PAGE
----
Saturday, October 31, 2020

Couples Counseling will not stop abuse

 Abuse is not a relationship problem, and couples counseling will not stop it. When the problem is abuse, it does not take "two to tango." Abuse is the abuser's problem, and if abuse is going stop in a relationship, the abuser needs to take steps to stop it. 

Unfortunately, many pastors and Christian counselors still treat abuse as a couples problem, inadvertently increasing the risk of injury or death to victims. 

Giving the book, Woman Submit! Christians & Domestic Violence, as gifts, helps us become part of the solution rather than the problem.

https://www.amazon.com/Woman-Submit-Christians-Domestic-Violence/dp/0979429307

Abuse is so misunderstood! Give this book as a gift to anyone experiencing abuse. And give a copy to those they are most likely to turn to for help: Family, Friends, Pastor, Sunday School Teacher...."  

Give a copy to local DV shelters and law enforcement. When they understand the issue of domestic violence among Christians better, they are far more likely to help victims, rather than write them off as not-credible. Sadly, out of ignorance, many police officers do this.

https://www.amazon.com/Woman-Submit-Christians-Domestic-Violence/dp/0979429307

 

Sunday, October 04, 2020

How Keeping a Journal Helped me Escape from a Life of Domestic Abuse

The following Quora question came in for me, and in answering a question about writing, it occurred to me that I was also sharing one of the things that helped me navigate the minefield of domestic abuse, eventually finding my way out. So I share it with you (along with some annotation geared for those living with abusers):
 
Q: How has maintaining a daily journal helped you as a writer?

A: Maintaining a journal, was absolutely invaluable when writing my first published book.

"Woman Submit! Christians & Domestic Violence," could never have been written without it. When preparing to write on the subject of domestic violence, I started by reading through my own journals. I found I had already written most of the book!

In those journals, were details that might otherwise have been forgotten, had I not been writing them down while they were fresh in my mind (along with insights into my situation). 
 
TIP: Do you live with an abuser who gaslights you? Keep a journal!
 
It was the process of writing down my thoughts and insights [along with actual incidences of abuse], that helped give me perspective on what I was going through, as I came to grips with the knowledge that my Creator did not require me to submit to such treatment. The sin was on the part of the abuser... not on the abused. 
 
By adding research to personal experience and the memories recorded in my journals, I was able to create a rich resource for women experiencing domestic abuse…and for those they are most likely to turn to for help. I have heard from women on how helpful they found the book [even years after leaving the abuse] in understanding aspects of their situations they had never been able to get a handle on.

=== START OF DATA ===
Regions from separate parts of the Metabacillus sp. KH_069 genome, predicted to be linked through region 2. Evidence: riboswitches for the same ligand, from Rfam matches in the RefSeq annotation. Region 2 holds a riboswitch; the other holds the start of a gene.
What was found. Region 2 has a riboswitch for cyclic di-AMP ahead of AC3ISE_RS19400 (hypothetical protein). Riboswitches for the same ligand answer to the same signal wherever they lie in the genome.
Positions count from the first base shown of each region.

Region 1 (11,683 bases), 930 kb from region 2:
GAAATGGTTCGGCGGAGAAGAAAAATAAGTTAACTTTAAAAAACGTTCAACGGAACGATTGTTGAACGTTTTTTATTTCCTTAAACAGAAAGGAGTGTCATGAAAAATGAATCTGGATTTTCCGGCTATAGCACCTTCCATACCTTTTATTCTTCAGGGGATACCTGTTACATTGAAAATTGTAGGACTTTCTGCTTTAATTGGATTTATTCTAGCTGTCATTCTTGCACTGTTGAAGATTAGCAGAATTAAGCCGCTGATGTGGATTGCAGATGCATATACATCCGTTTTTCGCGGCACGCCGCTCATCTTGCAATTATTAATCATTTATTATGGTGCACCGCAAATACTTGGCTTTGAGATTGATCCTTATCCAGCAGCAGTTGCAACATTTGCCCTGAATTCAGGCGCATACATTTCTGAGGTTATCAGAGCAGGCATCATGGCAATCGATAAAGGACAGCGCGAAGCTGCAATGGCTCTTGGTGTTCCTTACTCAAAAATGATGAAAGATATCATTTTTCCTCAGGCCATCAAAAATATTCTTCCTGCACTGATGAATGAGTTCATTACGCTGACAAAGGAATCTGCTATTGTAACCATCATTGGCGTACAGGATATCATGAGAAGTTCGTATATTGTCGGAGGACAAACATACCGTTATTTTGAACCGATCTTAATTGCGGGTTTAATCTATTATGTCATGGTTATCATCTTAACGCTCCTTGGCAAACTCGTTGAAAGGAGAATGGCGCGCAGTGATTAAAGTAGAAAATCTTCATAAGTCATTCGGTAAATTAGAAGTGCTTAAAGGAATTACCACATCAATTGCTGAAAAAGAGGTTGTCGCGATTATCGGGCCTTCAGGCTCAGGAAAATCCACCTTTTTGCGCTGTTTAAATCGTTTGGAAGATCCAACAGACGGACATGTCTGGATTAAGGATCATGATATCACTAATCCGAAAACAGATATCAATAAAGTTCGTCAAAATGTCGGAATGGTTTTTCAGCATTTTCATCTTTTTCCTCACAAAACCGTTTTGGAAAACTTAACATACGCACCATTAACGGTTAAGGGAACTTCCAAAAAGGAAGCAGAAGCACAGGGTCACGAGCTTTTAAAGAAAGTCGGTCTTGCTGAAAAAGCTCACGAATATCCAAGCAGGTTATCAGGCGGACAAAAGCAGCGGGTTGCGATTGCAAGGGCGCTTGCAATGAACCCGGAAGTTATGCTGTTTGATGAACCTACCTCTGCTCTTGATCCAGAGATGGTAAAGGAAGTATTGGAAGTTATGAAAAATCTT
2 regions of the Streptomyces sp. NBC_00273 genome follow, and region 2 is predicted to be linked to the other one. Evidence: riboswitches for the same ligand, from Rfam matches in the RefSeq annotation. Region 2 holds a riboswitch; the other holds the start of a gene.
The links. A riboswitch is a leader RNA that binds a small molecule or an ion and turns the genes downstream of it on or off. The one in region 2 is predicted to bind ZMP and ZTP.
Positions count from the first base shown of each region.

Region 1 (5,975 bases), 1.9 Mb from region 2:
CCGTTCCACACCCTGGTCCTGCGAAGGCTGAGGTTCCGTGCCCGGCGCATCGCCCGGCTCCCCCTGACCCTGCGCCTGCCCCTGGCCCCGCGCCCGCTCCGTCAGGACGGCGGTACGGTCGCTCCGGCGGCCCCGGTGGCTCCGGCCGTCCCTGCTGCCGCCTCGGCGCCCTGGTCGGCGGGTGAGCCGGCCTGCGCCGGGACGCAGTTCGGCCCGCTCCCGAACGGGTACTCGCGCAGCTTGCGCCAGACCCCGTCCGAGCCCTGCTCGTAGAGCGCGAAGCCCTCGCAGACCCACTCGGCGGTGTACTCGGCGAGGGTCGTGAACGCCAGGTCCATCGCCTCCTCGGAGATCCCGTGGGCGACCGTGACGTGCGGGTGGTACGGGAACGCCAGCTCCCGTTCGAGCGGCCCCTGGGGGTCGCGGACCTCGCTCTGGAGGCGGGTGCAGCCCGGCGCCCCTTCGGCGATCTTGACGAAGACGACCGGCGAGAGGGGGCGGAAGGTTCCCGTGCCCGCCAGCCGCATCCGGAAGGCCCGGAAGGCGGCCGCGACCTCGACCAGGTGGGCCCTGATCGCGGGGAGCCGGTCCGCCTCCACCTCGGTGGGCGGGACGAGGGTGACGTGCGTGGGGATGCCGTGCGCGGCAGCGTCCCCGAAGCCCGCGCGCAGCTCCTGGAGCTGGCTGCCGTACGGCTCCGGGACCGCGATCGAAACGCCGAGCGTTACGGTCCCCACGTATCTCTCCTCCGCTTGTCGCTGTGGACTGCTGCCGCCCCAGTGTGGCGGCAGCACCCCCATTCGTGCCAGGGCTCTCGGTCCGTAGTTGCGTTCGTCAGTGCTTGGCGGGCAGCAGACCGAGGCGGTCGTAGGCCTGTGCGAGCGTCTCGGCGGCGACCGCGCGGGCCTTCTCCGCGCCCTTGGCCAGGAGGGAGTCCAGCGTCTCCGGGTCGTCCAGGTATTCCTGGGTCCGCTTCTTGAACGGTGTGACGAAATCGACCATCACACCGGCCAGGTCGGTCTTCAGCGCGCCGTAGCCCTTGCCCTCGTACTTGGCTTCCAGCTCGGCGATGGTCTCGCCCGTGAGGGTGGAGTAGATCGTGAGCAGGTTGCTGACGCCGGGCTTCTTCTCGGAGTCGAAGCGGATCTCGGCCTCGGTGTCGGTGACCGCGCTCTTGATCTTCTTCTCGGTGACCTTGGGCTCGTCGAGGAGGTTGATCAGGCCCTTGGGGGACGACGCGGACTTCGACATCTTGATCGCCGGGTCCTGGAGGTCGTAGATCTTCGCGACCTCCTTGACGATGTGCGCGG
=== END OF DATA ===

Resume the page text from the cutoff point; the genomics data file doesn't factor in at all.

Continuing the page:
Friday, September 04, 2020

What to Include in a Self-Care Package to an Abused Woman

 

September is self-care month. A question was asked in an advocacy group about what I would include in a self-care package to an abused woman. One of our members said she would include a flower, because she so seldom received any during her years of abuse. I thought that was lovely. I added to the flower, that I would also include some helpful literature or book. It was a free book offered on television that served as one of the catalysts that set me on my journey to freedom from abuse. I have since written a book describing my own journey out, and hopefully that will serve as a map to help other women in navigating their way out of the minefield that is an abusive marriage (don't forget that next month is Domestic Violence Awareness Month. My book would be an excellent gift for an abused woman or anyone she might turn to for help, i.e., family, friend, pastor....). 

What else would you include in the package? Tell us in the comments below.

Monday, July 13, 2020

When Victims are Discriminated Against by Those They Turn to for Help

   
  I know what it feels like to be abused and be more afraid of the reaction I might get from those I would ask for help than I was of the abuser. 
   That fear almost cost me my life. 
   I hear the same from other victims and survivors, and studies confirm that fear is widespread and justified. 
   There are more similarities between Christian and non-Christian victims of abuse than differences, but one difference is the reason many Christian women do not "just leave."
   "Abused Christian women are more likely to remain in or return to unsafe relationships, citing religious beliefs to support avoidance of ‘family break-ups’ despite abuse." But what if a woman is killed by her abusive husband? Wouldn't that break up a family? 
   Violent abusers are dangerous people. They are dangerous not only to their wives but also to their children. A shocking number of children are murdered by fathers who are wife-beaters.   Additionally, domestic violence calls are among the most dangerous for law enforcement. 
   Despite these well documented facts, the danger to victims is routinely minimized by those who Christian women are most likely to turn to for help--the leadership of their churches and law enforcement.